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README.md

Production Ready Serverless Ops Boilerplate

This is the first part of the boilerplate. You can find the second part (frontend app) in here

AWS recommends each team to have its own multi-account DevOps oriented setup; however, looking at available materials on the Internet (including AWS own materials), I couldn't find any straighforward and easy-to-use solution. Also, despite being a useful tool, Amazon Cognito currently lacks a good documentation and samples, especially when it comes to integration with Lambda and Api Gateway as well as using Cognito Hosted UI.

To make your job easier, I have created this boilerplate: all you need to do, is to inject few template parameters and deploy the root Cloudformation stack ./pipeline/root.yaml. It creates backend pipeline and once run, the pipeline deploys an AWS SAM application and returns Cognito details. Then you inject Cognito details as parameters to create frontend pipeline and run it: it builds a React app, then deploys it on S3. The app is available only through Cloudfront distribution. Users can authenticate through Cognito Hosted UI and use the app. You can easily modify this boilerplate based on your needs.

Architecture

This boilerplate uses AWS native tools for continous integration, continous delivery and other required managed services: An AWS account (called DevOps account) is used to orchestrate CI/CD across dev, test, prod accounts (we refer to them as environment accounts). This setup creates separate pipelines for frontend ./pipeline/frontend.yaml and backend./pipeline/backend.yaml. We assumes that your backend and frontend code are in separate repositories (but of course you can modify it). This repository includes infrastruture-as-a-code for pipelines ./pipeline as well as the application ./app. And here you can find repository for frontend code which is a React.js app. Pipelines are created through CloudFormation nested stacks and share common resources ./pipeline/nested-resources.yaml. Updates to nested stacks should be done from the root stack ./pipeline/root.yaml.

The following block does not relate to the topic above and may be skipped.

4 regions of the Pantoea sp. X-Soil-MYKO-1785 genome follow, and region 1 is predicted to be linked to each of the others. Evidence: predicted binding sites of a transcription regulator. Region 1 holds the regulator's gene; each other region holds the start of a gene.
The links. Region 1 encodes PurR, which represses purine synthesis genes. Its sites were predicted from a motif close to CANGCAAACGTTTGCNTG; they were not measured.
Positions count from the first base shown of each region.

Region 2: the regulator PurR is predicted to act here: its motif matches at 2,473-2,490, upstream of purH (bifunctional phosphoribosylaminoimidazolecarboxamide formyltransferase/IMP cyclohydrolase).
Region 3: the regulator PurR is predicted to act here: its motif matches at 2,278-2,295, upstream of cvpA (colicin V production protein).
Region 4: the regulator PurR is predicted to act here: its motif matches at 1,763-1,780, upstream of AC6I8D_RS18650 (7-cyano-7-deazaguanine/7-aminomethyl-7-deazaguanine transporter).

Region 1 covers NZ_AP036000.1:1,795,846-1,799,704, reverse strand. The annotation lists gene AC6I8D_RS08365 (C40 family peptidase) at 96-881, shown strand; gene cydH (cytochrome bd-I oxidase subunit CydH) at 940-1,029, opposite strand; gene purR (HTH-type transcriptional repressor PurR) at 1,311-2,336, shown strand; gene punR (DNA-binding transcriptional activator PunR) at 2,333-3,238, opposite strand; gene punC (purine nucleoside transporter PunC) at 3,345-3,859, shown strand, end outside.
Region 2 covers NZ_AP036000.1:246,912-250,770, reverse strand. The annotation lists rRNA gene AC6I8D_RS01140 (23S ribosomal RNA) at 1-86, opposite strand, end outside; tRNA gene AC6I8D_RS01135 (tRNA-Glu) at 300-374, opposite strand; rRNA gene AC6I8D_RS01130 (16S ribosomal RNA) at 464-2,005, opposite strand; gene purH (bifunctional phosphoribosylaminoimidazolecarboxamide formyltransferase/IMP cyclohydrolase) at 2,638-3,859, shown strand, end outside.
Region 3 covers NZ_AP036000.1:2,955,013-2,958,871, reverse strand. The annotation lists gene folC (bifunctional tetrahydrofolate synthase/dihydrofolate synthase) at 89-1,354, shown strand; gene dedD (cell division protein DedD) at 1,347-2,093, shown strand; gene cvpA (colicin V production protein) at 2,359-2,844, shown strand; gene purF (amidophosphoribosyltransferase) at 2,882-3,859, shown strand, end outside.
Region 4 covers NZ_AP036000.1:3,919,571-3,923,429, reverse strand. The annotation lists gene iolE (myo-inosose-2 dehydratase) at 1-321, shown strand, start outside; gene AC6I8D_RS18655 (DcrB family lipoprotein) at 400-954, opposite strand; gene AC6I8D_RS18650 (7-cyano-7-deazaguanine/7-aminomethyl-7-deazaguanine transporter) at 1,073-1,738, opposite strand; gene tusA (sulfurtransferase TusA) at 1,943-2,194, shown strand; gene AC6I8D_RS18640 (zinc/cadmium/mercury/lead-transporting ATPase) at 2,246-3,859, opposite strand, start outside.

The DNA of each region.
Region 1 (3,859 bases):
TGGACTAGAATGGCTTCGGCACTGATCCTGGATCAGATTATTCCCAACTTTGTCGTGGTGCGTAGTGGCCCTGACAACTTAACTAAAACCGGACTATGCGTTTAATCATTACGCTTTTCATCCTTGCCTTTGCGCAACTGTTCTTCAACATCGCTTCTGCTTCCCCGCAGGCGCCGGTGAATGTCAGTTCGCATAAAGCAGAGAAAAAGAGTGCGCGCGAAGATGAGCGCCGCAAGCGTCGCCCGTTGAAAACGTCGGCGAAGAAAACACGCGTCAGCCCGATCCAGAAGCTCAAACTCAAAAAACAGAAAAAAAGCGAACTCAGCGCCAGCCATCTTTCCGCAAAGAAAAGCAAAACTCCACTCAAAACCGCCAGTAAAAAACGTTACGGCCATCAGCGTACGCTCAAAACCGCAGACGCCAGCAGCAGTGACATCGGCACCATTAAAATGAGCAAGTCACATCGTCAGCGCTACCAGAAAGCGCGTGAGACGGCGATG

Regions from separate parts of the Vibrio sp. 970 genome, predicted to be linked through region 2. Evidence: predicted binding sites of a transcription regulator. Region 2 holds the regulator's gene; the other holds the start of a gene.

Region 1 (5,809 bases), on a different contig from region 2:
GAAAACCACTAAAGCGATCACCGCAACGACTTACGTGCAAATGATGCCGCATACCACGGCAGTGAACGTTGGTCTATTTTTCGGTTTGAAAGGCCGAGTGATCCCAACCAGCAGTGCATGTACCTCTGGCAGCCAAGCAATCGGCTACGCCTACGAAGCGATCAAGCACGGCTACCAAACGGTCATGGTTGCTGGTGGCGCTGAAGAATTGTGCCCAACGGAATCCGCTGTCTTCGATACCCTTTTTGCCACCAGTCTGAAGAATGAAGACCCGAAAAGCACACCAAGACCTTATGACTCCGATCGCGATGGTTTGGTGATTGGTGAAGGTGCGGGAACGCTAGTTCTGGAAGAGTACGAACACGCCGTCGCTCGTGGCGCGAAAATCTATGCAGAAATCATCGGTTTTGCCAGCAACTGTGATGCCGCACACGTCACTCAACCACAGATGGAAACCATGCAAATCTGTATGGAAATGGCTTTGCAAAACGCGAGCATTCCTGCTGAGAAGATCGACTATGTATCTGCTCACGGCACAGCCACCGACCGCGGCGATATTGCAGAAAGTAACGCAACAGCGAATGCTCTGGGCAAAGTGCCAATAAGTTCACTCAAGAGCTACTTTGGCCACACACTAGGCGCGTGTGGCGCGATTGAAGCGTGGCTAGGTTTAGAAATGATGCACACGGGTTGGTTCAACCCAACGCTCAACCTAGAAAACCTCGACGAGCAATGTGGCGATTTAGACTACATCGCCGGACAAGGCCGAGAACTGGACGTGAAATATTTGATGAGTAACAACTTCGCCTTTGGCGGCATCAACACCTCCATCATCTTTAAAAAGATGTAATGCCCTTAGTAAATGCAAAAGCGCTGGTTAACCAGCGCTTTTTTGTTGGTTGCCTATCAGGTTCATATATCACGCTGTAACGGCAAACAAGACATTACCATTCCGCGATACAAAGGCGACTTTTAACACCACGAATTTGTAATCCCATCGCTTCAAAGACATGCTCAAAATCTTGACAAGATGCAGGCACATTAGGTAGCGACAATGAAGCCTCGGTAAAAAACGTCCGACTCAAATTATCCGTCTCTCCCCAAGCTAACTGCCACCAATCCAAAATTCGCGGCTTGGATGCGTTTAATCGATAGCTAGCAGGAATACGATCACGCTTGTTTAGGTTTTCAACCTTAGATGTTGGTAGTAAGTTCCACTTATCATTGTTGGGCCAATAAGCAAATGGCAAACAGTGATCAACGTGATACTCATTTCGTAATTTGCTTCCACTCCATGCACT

Pipelines use AWS CodeCommit for source control (you can use Github, Bitbucket or other Git services too), CodePipeline for automating pipeline, CodeBuild for building and testing application, CodeDeploy for deployment. Once pipeline gets triggered, CodeBuild creates, encrypt and stores artifact in S3 bucket. Then, CodeDeploy retrieves artifact and performs cross account deployment into other accounts.

Backend pipeline creates backend service ./app which is an AWS Serverless application Model (SAM) app: AWS Lambda, Lambda Layer, API Gateway, Cloudfront, Cognito User Pool, Secrets Manager, Key Management Service and S3. Lambda gets secret ApiKey from Secrets Manager and makes request to weather API to get today's weather report. Frontend pipeline gets the latest code from frontend repository, builds and deploys it to S3.

Architectural diagram

Setup your local machine

Login to AWS console, switch to DevOps account, and set your profile following this instruction (we specify the profile in our commands as "devops"). Do this also for your environment accounts (dev, test, prod).

Create a bucket in your DevOps account and each of your environment accounts to upload SAM packages into it. Replace YOUR_BUCKET_NAME in the commands with your bucket name.

Install AWS CLI version 2.0, Node.js v13.7.0 (I have used these versions, but others may work too)

NOTE: All the following commands assume that you are running them from root directory of this repository.

1. Create supporting roles in your environment accounts